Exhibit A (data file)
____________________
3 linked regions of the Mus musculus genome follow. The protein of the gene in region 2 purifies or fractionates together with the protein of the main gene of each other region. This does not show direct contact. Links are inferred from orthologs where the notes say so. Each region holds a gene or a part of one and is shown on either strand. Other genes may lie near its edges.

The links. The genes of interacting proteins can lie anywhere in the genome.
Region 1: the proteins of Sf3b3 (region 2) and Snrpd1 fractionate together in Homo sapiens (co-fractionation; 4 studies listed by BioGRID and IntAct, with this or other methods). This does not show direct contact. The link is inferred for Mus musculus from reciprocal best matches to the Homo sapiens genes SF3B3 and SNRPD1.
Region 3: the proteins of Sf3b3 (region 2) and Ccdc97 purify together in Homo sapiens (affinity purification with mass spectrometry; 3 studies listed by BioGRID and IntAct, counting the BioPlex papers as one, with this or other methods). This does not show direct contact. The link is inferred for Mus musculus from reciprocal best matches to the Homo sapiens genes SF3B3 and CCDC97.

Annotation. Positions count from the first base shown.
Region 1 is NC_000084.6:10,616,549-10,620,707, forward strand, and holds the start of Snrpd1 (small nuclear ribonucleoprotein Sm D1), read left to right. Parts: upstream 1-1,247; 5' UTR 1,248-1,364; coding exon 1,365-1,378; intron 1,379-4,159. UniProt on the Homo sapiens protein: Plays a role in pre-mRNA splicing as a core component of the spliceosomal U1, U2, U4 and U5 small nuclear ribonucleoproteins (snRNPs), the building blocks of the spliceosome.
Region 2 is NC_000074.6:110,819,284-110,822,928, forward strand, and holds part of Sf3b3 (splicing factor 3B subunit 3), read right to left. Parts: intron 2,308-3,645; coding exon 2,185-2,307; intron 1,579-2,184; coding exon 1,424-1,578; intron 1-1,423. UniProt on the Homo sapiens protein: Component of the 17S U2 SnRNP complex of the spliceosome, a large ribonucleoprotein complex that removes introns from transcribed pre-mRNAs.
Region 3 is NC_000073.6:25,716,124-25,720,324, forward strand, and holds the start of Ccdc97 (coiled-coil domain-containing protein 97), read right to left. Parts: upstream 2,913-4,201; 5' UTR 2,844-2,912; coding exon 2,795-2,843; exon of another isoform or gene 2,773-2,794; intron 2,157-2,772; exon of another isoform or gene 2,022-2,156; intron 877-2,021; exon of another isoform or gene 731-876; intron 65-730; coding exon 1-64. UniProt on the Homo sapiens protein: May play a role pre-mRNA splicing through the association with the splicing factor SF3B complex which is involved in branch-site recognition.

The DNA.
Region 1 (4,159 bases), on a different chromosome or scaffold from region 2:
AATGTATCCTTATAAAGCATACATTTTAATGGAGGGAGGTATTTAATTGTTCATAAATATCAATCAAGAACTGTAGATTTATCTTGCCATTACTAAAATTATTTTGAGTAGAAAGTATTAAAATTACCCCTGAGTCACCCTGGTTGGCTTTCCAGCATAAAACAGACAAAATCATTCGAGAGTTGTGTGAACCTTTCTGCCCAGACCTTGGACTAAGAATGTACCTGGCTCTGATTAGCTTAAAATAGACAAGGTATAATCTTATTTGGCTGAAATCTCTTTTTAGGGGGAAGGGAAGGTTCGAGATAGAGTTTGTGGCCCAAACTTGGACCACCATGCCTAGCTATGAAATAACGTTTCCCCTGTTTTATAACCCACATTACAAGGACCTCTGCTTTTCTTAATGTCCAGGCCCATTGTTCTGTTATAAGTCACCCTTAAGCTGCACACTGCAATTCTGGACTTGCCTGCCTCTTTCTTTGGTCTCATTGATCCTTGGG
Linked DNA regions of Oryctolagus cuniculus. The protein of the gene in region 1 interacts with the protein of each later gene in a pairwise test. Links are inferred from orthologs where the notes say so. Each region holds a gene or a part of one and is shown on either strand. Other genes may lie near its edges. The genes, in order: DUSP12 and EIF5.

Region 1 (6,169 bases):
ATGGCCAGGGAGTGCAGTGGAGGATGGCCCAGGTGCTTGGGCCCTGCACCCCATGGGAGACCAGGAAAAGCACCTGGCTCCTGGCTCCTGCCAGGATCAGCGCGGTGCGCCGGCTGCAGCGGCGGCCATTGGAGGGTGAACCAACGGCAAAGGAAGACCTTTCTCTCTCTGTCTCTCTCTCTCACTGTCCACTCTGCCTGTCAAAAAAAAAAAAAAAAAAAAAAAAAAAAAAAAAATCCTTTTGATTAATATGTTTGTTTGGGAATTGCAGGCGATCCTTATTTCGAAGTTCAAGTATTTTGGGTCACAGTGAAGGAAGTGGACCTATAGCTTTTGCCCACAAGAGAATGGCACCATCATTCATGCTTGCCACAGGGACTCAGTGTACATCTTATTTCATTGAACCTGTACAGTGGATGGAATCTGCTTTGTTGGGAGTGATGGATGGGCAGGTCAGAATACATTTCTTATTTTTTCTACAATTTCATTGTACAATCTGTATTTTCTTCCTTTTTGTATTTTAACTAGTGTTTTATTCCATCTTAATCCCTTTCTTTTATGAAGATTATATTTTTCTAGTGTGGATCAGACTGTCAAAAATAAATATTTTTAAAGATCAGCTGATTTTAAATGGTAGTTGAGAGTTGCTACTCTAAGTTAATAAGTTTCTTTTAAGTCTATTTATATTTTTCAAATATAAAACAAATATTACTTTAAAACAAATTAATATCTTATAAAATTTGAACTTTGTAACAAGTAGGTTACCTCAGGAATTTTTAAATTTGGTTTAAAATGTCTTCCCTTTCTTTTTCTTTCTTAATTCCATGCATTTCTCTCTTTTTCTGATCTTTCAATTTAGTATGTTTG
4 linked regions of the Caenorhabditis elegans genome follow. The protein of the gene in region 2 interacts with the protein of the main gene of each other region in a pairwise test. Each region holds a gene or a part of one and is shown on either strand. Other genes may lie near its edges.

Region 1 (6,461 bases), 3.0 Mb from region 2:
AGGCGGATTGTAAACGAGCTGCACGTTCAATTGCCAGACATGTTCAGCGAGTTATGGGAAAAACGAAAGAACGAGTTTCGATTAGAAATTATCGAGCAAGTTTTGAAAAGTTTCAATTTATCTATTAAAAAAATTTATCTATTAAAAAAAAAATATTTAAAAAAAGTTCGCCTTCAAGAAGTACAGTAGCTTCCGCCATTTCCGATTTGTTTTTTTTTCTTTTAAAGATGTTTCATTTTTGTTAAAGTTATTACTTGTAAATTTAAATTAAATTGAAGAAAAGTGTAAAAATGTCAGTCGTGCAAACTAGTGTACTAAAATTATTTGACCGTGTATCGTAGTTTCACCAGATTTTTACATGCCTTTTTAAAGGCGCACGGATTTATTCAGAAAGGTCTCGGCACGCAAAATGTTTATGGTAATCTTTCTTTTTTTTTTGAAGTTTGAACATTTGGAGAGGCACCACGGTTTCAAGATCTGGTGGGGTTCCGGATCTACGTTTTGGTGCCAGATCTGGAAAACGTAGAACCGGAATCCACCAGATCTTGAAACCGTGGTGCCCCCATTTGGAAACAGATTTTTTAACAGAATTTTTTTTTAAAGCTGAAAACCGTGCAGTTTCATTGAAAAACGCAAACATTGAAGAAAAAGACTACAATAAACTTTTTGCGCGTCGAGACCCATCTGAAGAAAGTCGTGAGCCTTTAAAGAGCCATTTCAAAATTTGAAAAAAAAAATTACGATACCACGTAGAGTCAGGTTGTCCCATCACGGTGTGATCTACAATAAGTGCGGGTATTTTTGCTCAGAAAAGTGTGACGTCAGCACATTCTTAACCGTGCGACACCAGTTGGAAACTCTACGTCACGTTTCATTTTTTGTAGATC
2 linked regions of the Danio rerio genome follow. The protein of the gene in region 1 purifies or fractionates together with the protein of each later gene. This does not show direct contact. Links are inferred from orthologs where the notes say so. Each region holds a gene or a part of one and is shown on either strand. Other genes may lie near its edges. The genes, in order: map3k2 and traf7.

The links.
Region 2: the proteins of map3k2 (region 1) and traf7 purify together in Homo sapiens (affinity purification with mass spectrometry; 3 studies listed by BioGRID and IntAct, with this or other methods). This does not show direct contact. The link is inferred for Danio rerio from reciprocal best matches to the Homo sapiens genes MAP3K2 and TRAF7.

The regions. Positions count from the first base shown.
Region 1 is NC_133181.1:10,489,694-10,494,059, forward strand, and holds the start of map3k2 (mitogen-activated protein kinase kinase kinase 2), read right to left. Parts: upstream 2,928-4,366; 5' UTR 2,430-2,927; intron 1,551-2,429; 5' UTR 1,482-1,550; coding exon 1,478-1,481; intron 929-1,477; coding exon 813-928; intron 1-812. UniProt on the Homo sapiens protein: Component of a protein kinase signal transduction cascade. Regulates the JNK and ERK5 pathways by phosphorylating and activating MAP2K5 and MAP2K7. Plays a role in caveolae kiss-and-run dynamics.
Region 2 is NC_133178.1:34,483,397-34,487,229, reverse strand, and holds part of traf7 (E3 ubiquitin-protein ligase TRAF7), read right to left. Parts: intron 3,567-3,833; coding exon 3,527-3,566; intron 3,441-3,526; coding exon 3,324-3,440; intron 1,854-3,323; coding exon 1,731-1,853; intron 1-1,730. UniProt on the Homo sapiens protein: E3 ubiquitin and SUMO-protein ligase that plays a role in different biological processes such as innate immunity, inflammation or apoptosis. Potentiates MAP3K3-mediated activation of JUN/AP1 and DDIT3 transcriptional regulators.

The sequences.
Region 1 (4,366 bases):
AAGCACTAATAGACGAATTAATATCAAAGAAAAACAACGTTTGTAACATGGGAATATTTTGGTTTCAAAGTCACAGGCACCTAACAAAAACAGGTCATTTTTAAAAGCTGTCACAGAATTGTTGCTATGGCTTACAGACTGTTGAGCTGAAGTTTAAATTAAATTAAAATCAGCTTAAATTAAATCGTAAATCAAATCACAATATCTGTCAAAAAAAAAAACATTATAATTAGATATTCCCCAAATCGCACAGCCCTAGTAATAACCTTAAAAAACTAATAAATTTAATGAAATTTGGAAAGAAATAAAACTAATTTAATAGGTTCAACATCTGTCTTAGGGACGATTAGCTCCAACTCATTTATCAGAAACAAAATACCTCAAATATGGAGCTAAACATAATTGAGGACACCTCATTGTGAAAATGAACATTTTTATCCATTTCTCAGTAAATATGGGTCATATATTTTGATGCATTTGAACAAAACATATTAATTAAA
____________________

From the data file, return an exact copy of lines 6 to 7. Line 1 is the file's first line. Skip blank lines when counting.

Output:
Region 1 is NC_000084.6:10,616,549-10,620,707, forward strand, and holds the start of Snrpd1 (small nuclear ribonucleoprotein Sm D1), read left to right. Parts: upstream 1-1,247; 5' UTR 1,248-1,364; coding exon 1,365-1,378; intron 1,379-4,159. UniProt on the Homo sapiens protein: Plays a role in pre-mRNA splicing as a core component of the spliceosomal U1, U2, U4 and U5 small nuclear ribonucleoproteins (snRNPs), the building blocks of the spliceosome.
Region 2 is NC_000074.6:110,819,284-110,822,928, forward strand, and holds part of Sf3b3 (splicing factor 3B subunit 3), read right to left. Parts: intron 2,308-3,645; coding exon 2,185-2,307; intron 1,579-2,184; coding exon 1,424-1,578; intron 1-1,423. UniProt on the Homo sapiens protein: Component of the 17S U2 SnRNP complex of the spliceosome, a large ribonucleoprotein complex that removes introns from transcribed pre-mRNAs.